Health Conditions

Anti-Inflammation Diet

These are some of the delicious Mediterranean dishes I enjoyed in my trip to Greece this summer. Delicious and part of a low inflammation eating pattern - what's not to love!!


A low inflammation diet is consistent with a healthy eating pattern and weight control. This type of diet is also recommended for reducing heart disease and diabetes risk, and follows the same principles as the Mediterranean diet and Dietary Approach to Stop Hypertension (DASH) diet. 

Nutrients You Need

Ideal recipe for the hazy lazy days of summer!

Quick, Satisfying And Vitamin Rich Dish

Do you find that getting dinner on the table is almost always a race to beat the clock and making it nutritious can be an even bigger task. This is especially true during summer when many activities are clamoring for your attention. Keeping meals healthy even with the readily available fresh vegetables of the season can be challenging.


 A sensible solution to this daily challenge is to have a few go to recipes that are ready in minutes.  Here I have a quick and easy complete meal recipe Fennel-Basil Shrimp Sauté, (recipe follows) which takes advantage of quick cooking vegetables and shrimp. In addition to the ease of this dish it is nutrient packed to boot.

Nutrient rich vegetables – fennel, tomatoes and spinach – are jam packed with potassium and other essential elements.  Potassium is critical in lowering blood pressure and vegetables’ low caloric content is key for weight loss. Plus fennel   contains vitamin C, folic acid, magnesium, calcium and phosphate. Fennel’s flavor is reminiscent of aniseed or licorice.  Tomatoes offer vitamin C, folic acid and vitamin A. Spinach is another power house of nutrients and also rich in iron. Both fennel and tomatoes are diuretics. The pasta provides some complex carbohydrate for staying power,  if desired wholegrain pasta can be used fro more fiber.

 Beat the dinner clock this summer and stay healthy at the same time. Simple home cooked dishes such as this Fennel Basil Shrimp Sauté dish is a sure way to keep you on time and on your diet track.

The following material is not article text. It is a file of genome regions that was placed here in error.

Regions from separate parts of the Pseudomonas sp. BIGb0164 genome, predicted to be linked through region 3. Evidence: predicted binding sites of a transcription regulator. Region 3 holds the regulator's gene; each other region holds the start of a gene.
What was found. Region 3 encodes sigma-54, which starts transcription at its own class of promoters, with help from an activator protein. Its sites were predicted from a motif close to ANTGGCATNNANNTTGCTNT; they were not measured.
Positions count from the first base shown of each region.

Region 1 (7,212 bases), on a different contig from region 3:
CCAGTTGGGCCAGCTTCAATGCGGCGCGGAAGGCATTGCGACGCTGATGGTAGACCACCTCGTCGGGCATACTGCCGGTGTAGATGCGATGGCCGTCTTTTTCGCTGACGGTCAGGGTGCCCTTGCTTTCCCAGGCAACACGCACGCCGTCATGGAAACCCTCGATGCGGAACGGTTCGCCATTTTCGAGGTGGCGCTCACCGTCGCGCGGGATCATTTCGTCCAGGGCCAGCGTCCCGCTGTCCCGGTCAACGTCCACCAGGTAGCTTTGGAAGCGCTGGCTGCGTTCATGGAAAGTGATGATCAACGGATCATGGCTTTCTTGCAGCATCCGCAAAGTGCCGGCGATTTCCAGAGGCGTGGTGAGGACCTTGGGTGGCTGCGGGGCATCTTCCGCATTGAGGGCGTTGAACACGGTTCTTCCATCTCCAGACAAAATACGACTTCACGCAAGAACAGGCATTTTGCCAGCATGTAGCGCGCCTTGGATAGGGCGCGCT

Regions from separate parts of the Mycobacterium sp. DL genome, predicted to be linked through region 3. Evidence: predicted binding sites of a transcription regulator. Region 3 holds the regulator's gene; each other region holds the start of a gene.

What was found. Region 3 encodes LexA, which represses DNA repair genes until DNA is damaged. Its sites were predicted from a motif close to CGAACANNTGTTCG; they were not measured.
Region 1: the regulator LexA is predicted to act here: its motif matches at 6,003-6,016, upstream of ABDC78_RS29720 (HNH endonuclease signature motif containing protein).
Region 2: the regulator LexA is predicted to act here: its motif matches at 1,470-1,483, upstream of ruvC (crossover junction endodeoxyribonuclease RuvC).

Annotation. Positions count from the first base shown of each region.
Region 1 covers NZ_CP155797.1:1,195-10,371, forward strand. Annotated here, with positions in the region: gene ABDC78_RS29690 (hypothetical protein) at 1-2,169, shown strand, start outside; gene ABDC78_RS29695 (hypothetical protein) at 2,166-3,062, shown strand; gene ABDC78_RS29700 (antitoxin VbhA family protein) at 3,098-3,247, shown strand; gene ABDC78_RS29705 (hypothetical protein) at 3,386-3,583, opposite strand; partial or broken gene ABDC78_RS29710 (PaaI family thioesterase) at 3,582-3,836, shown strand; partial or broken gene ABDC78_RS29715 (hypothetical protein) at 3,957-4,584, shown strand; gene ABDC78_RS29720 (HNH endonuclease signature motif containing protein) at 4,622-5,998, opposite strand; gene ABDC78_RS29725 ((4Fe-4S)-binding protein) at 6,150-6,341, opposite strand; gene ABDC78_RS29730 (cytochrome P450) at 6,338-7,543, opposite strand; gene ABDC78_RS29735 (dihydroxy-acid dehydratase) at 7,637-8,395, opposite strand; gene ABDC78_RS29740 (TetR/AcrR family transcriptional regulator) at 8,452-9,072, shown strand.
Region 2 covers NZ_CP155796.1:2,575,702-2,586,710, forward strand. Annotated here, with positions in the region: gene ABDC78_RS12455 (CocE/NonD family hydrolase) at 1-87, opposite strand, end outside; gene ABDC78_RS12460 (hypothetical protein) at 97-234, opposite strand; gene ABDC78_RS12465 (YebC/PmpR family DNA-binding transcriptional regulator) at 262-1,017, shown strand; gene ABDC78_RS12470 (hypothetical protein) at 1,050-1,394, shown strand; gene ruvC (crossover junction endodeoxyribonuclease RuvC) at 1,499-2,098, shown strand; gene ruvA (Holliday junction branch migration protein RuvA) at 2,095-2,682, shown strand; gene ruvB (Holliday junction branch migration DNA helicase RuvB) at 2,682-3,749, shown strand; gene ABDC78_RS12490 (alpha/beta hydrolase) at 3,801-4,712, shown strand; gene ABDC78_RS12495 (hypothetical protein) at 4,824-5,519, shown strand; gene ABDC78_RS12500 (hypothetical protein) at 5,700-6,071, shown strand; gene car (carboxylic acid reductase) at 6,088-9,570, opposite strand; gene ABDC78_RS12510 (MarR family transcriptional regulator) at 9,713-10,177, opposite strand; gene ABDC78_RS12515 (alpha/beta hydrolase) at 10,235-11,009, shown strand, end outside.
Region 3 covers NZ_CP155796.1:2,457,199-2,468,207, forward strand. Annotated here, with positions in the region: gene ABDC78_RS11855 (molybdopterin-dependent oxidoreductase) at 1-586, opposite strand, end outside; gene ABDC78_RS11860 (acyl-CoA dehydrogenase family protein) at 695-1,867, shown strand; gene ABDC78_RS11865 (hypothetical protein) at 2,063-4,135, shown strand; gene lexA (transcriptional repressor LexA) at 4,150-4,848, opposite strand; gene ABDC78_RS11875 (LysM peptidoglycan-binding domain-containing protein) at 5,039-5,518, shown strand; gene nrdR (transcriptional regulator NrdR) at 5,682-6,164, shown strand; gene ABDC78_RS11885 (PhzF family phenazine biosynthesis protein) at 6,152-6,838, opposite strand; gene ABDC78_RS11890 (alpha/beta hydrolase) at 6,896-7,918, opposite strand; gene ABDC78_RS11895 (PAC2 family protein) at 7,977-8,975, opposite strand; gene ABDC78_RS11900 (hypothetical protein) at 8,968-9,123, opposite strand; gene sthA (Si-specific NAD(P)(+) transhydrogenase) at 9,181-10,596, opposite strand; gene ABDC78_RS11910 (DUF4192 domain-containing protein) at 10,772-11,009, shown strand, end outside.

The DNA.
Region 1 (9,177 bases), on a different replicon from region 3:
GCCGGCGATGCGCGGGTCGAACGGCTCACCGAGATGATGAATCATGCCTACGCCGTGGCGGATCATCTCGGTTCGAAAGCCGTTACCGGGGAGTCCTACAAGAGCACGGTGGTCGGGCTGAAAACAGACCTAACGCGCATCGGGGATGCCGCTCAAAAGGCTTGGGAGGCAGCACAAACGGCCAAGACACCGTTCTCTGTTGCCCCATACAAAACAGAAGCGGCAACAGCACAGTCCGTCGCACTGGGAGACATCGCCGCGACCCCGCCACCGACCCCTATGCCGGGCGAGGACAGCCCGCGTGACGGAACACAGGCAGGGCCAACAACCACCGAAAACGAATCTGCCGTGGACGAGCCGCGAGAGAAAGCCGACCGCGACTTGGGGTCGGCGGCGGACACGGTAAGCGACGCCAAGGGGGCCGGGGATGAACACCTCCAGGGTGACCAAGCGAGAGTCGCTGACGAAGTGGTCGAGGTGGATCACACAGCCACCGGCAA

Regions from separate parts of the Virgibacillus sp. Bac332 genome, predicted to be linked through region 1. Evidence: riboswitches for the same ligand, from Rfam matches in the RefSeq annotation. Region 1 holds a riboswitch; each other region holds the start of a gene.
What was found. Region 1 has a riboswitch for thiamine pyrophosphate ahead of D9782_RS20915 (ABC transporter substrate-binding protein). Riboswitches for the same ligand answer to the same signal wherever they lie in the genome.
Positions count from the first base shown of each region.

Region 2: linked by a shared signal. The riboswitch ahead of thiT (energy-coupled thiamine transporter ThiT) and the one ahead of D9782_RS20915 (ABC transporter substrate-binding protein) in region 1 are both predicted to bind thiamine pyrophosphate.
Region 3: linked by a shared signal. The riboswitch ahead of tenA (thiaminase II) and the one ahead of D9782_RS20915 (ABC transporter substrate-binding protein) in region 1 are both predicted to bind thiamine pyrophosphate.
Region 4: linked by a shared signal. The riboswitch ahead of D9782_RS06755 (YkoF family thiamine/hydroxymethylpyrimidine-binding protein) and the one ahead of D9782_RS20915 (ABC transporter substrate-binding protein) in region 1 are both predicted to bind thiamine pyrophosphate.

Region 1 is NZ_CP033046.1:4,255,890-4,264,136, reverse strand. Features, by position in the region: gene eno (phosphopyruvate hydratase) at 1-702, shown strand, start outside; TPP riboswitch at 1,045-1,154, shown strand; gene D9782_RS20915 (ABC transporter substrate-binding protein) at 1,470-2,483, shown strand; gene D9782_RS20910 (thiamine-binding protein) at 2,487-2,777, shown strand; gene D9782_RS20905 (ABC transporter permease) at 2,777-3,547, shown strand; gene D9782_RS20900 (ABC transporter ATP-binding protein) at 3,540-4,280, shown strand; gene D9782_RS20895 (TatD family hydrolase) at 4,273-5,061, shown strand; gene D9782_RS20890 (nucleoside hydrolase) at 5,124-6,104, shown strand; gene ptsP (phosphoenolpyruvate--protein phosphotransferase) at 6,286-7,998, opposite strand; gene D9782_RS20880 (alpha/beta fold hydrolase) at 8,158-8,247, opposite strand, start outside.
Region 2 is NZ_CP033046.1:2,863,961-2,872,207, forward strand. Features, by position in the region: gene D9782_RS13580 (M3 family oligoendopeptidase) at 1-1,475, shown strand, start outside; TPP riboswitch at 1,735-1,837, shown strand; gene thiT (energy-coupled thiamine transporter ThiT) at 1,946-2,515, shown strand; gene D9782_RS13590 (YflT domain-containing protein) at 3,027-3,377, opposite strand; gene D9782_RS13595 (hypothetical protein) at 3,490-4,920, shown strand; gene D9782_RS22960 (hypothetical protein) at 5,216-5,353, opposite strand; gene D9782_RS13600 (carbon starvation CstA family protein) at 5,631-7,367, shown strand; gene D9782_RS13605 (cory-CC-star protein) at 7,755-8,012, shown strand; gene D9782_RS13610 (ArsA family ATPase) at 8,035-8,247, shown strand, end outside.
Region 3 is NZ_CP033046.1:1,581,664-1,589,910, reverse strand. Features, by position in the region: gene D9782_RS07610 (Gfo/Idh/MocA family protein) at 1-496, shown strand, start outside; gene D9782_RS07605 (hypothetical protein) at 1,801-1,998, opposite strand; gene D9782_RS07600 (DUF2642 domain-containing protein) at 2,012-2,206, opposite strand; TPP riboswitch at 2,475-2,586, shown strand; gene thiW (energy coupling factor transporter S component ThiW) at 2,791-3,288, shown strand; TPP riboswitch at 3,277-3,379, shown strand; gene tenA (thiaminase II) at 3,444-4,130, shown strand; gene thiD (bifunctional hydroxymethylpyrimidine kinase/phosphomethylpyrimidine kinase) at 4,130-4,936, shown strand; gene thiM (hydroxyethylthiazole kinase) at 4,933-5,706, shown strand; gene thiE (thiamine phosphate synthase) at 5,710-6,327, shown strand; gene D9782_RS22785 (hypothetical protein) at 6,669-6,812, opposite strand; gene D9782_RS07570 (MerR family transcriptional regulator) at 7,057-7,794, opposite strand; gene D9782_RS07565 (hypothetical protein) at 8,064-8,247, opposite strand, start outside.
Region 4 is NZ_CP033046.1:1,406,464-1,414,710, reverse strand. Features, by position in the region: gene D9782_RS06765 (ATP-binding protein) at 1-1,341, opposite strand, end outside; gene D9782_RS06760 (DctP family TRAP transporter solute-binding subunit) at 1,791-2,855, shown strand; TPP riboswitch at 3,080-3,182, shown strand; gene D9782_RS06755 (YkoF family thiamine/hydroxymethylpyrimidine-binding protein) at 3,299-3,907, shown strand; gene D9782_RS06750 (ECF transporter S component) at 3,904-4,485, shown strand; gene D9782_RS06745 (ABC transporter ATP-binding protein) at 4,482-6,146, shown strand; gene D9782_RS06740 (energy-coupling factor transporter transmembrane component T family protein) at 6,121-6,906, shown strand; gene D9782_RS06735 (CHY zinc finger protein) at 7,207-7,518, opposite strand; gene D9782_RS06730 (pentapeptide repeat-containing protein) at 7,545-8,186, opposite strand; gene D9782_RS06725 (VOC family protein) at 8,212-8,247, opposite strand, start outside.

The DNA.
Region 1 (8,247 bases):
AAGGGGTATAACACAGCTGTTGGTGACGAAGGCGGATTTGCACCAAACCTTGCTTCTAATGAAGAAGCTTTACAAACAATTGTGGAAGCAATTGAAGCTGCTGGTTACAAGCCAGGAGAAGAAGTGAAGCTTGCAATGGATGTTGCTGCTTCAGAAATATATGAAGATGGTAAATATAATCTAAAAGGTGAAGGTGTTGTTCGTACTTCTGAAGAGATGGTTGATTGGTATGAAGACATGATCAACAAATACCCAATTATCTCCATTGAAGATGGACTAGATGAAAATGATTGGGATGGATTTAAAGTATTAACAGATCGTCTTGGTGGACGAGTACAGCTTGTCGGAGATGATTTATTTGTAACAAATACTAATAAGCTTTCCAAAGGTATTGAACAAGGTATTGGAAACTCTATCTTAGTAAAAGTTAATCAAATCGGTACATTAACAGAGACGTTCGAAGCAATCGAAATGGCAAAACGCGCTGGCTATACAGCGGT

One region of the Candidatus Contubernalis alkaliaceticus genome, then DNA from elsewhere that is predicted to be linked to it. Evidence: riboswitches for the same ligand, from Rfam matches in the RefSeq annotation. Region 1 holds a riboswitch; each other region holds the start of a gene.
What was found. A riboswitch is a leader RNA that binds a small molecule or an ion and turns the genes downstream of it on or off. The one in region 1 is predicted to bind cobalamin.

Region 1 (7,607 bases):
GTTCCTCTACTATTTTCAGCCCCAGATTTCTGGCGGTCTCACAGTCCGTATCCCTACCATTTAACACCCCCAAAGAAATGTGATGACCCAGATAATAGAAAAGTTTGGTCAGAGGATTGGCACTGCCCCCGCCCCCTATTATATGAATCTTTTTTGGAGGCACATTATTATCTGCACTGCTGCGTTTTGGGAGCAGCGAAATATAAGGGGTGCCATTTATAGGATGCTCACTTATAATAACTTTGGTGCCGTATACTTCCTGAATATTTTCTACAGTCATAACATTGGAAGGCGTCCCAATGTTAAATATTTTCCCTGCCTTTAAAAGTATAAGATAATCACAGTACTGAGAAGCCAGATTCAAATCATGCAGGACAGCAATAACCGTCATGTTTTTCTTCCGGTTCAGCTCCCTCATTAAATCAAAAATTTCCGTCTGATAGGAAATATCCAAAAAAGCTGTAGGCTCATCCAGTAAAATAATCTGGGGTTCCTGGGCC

Fennel-Basil Shrimp Sautee

Serves 4

3 tablespoons extra virgin olive oil

2 garlic cloves

1 shallot, sliced

½ cup fennel, diced

1-pound shrimp, shelled and deveined

¼ cup chicken stock

1 pint grape tomatoes

¼ - pound baby spinach, washed

6 basil leaves

 8 oz. bowtie pasta cook according to package directions

In a skillet, heat oil and add garlic. Cook for 1 minute.  Add shallot and fennel and tomatoes. Cook three minutes. Add shrimp and chicken stock. Cook until shrimp is done. Add spinach cook for one minute. Add Basil and cook one more minute. Remove from heat and toss with pasta. Serve.

Eat To Lower Cholesterol

Pineapple and Strawberries with Spiced Honey

Pineapple and Strawberries with Spiced Honey

Food choices that lower blood cholesterol levels

High blood cholesterol is a leading risk factor for heart disease. Heart disease is the number one killer of both men and women in the United Sates. Despite its harmful effect, cholesterol is a vital component in our bodies. It is used to make hormones, digest fats and make Vitamin D. In fact, the body makes it’s own cholesterol.  The driving forces of blood cholesterol production in the body are your genetics and saturated fats. Any food that comes from animals contains saturated fat. Given that we cannot change our genetics, controlling the amount of saturated fat we eat is key to managing cholesterol levels.

 Experts recommend limiting saturated fats consumed be based on our calorie pattern. For example a pattern of 1800 - 2000 calories per day would have a limit of 20 – 22 grams of saturated fats. When goal is to lower the LDL known as the “bad cholesterol” the limit is even lower. Modifying ingredients, recipes and eating pattern is our best bet to keep saturated fats and bad cholesterol in line.  

Almost 20 % of saturated fats in the American diet comes from snacks and sweets. Ingredients and foods that come from animals or animal products are natural sources of saturated fats. Foods such as meat and meat products, milk and milk products such as cheese, sour cream, cream cheese, butter, ice cream are rich sources of saturated fat and cholesterol. One ounce of regular cheese contains 6 - 9 grams of saturated fat, half a cup of ice cream contains about 6 grams and one tablespoon of butter contains about 7 grams. And they add up quickly.   Limiting animal products and replacing it with plant foods and liquid oils is the most effective defense at our disposal. Opting for more plant based dishes from appetizers to dessert is a healthy way to cut back on saturated fat. Here is a delicious fruit based dessert that makes a perfect ending to any meal.



Pineapple and strawberries with spiced honey

1 pineapple, peeled and cubed

1 lb. strawberries, washed and cut in half

2 tablespoons of honey

1 cinnamon stick

2 whole cloves

4 peppercorns

½ cup blueberries

Combine pineapple cubes and strawberries in a shallow bowl.   

Bring 6 oz. of water to boil with the honey, cinnamon stick, cloves, and black peppercorn.  Cook for 3 minutes.  Remove from heat and let cool and filter through a sieve. If desired refrigerate for 30 minutes.

Add the cooled syrup to the mixed fruit, if desired add blueberries for color.